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On Thursday, April 3, 2014, two Pagans were inducted into the Martin Luther King, Jr. International College of Ministries and Laity at Morehouse College in Atlanta, Georgia. Andras Corban-Arthen and Phyllis Curott were given this honorary designation for their ongoing efforts in the interfaith movement namely for the Council for a Parliament of the World’s Religion. The special ceremony was one part of a much larger event celebrating Karen Armstrong’s Charter of Compassion. In 2008 Karen Armstrong, author and fellow at the Society of Literature, received a $100,000 TED prize for her global messages of peace and compassion. Dr. Armstrong took that money and launched a campaign called the “Charter for Compassion” which would embody her message and grow a movement.
The New Year often comes with resolutions, promises, renewed dreams, and interest into the unfolding of the future. It is the time of year when mainstream society tells us to invest in the concept of a healthier self and a healthier world. New Year’s resolutions range from weight loss to spiritual rededication; some people approach it with a belief of possibilities previously not available. It is a magic fueled by individual and collective belief, cast forward for the year. I find this subject very interesting, and find that I was quite curious about other’s New Year’s beliefs, practices, and resolution magic.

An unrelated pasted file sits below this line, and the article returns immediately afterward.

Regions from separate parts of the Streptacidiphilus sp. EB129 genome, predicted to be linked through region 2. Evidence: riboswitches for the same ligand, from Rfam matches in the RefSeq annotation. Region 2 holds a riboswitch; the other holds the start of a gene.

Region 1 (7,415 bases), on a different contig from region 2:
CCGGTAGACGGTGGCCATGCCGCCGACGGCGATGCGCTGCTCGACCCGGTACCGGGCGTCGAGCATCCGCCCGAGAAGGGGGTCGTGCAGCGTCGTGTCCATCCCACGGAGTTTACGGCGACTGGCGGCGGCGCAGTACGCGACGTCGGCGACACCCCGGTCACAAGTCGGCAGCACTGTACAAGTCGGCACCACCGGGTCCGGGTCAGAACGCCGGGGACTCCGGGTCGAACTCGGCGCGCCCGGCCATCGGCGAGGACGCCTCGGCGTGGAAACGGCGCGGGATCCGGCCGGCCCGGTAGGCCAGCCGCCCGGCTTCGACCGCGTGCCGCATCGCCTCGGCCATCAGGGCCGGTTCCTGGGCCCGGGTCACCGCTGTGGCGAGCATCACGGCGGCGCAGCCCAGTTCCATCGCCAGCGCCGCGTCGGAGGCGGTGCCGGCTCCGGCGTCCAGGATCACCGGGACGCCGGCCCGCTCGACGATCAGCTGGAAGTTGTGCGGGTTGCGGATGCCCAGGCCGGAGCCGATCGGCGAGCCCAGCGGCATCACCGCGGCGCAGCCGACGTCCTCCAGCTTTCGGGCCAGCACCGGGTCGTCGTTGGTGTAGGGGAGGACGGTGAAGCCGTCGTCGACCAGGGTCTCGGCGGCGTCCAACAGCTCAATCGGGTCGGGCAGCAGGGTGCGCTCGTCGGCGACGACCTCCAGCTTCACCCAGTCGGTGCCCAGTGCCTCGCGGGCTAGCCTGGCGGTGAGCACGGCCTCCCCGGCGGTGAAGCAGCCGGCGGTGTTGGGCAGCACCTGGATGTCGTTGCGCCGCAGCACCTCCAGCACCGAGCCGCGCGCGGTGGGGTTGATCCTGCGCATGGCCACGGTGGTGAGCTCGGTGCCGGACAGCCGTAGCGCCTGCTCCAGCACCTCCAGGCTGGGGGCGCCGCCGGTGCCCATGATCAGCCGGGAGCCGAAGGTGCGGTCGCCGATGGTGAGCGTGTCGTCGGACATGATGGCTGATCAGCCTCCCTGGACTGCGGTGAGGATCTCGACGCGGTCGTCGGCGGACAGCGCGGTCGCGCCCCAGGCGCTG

There are a plethora of experiences within the Pagan community, and this has become a focal point of many different discussions within the last several years. From privilege, racism, hate, disabilities, and gender discussions, our community has seen some recent surges in dialogue around macro level social issues within our greater society, as they apply to us. The increasing population of people that are drawn to Paganism, nature based spirituality, and/or polytheism, has brought additional discussions of need and equal access to community. The complexity of intersectionality has become more visible, and these complexities are being addressed with resources, and publications. Immanion/Megalithic Press released their newest anthology, this one addressing Pagans with disabilities.
[The following is a guest editorial by Lydia M N Crabtree. Lydia M N Crabtree, back from a medical sabbatical, confesses she is many things through her website and her blog (Confessions of Being…). She writes on social justice issues, incest survival, physical and mental trauma as it relates to spiritual development, and Family Coven – the idea that a family unit is the first and primary coven anyone is part of. “Family Coven: Birthing Hereditary Witchcraft” will be released in Spring of 2014 through Immanion Press.]
Obamacare! Government shutdown! Republicans, Democrats, class wars, racism!